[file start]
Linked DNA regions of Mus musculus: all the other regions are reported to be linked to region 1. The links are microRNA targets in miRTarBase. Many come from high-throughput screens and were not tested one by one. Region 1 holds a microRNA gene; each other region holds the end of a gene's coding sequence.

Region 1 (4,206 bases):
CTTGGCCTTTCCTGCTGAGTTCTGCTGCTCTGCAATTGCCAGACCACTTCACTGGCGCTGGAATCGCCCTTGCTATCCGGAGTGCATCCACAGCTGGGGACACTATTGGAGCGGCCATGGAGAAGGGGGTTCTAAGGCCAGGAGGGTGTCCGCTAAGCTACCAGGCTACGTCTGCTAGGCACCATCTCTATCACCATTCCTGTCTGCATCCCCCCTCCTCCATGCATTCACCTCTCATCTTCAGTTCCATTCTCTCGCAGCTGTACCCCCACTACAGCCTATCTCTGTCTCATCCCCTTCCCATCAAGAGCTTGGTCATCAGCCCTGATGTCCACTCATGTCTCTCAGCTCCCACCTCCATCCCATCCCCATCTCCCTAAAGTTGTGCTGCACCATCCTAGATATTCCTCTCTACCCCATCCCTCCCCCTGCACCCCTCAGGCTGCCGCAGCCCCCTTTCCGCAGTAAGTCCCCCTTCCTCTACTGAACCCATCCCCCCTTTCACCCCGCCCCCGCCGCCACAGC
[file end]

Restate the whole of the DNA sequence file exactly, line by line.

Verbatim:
Linked DNA regions of Mus musculus: all the other regions are reported to be linked to region 1. The links are microRNA targets in miRTarBase. Many come from high-throughput screens and were not tested one by one. Region 1 holds a microRNA gene; each other region holds the end of a gene's coding sequence.

Region 1 (4,206 bases):
CTTGGCCTTTCCTGCTGAGTTCTGCTGCTCTGCAATTGCCAGACCACTTCACTGGCGCTGGAATCGCCCTTGCTATCCGGAGTGCATCCACAGCTGGGGACACTATTGGAGCGGCCATGGAGAAGGGGGTTCTAAGGCCAGGAGGGTGTCCGCTAAGCTACCAGGCTACGTCTGCTAGGCACCATCTCTATCACCATTCCTGTCTGCATCCCCCCTCCTCCATGCATTCACCTCTCATCTTCAGTTCCATTCTCTCGCAGCTGTACCCCCACTACAGCCTATCTCTGTCTCATCCCCTTCCCATCAAGAGCTTGGTCATCAGCCCTGATGTCCACTCATGTCTCTCAGCTCCCACCTCCATCCCATCCCCATCTCCCTAAAGTTGTGCTGCACCATCCTAGATATTCCTCTCTACCCCATCCCTCCCCCTGCACCCCTCAGGCTGCCGCAGCCCCCTTTCCGCAGTAAGTCCCCCTTCCTCTACTGAACCCATCCCCCCTTTCACCCCGCCCCCGCCGCCACAGC